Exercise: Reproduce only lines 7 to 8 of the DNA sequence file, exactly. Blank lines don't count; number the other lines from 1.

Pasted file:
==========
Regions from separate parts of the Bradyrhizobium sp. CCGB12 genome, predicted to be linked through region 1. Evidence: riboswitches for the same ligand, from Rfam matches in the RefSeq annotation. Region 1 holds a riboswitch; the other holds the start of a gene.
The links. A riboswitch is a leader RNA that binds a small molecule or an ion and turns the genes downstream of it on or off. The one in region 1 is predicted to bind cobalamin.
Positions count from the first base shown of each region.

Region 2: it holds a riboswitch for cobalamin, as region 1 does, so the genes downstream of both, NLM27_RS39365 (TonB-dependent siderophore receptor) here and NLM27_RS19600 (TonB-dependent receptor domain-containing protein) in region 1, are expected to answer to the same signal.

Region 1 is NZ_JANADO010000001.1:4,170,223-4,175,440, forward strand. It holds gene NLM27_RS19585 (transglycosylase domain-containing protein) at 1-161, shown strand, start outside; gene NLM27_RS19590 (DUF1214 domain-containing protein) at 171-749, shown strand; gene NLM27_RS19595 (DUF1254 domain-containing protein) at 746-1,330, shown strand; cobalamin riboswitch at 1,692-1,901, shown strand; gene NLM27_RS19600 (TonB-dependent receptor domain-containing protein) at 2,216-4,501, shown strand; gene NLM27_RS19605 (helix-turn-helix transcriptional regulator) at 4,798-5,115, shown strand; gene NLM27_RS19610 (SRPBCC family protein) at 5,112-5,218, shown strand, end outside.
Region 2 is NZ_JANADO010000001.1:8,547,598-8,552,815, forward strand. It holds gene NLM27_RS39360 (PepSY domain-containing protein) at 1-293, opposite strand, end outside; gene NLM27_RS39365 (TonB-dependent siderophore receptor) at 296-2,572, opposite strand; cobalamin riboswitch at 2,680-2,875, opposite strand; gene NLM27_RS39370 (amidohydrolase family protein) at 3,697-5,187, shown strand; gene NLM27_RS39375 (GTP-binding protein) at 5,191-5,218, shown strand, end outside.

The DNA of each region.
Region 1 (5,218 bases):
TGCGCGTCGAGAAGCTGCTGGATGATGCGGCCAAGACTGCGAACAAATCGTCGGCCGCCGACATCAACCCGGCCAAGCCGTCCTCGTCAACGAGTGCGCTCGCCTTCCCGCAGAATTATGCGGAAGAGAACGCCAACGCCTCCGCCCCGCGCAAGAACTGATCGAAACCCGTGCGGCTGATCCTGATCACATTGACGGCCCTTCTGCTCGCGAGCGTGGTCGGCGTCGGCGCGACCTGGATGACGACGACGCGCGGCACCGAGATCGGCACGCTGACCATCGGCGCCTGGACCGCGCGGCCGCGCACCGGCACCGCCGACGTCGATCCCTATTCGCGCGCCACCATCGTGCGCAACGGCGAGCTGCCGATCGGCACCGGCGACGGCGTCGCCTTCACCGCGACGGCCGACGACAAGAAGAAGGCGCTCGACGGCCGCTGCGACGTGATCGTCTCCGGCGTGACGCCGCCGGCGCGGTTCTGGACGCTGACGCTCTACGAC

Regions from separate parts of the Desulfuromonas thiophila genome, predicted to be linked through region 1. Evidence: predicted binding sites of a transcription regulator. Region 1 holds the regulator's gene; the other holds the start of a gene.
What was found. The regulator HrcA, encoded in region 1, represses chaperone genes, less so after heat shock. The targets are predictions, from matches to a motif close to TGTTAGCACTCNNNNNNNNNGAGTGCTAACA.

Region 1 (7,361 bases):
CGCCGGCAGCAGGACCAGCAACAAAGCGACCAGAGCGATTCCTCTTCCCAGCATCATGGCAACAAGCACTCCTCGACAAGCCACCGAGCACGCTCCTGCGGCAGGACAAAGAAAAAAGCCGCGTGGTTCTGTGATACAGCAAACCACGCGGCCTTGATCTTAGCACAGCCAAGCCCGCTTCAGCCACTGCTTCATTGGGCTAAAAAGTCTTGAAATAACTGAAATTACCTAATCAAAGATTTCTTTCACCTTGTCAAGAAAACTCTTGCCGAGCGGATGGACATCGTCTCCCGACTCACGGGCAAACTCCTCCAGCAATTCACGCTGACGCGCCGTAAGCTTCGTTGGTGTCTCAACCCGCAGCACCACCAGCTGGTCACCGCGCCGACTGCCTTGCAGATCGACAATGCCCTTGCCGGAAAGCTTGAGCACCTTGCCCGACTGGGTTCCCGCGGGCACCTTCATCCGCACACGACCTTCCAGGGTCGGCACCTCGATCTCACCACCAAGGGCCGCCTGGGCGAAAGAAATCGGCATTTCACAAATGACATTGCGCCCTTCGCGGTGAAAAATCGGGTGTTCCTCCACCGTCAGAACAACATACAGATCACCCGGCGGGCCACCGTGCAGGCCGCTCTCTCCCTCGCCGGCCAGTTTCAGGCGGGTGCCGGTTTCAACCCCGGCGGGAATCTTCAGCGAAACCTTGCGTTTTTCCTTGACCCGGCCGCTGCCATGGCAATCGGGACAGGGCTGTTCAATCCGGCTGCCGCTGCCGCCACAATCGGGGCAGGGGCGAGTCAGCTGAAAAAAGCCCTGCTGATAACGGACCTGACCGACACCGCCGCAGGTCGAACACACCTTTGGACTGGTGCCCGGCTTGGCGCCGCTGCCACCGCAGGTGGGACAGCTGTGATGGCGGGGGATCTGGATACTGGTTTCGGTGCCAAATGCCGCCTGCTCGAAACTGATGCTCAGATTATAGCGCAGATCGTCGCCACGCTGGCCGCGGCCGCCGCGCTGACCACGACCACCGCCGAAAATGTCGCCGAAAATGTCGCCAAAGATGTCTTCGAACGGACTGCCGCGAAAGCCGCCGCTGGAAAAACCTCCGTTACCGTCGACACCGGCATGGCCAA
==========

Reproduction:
The DNA of each region.
Region 1 (5,218 bases):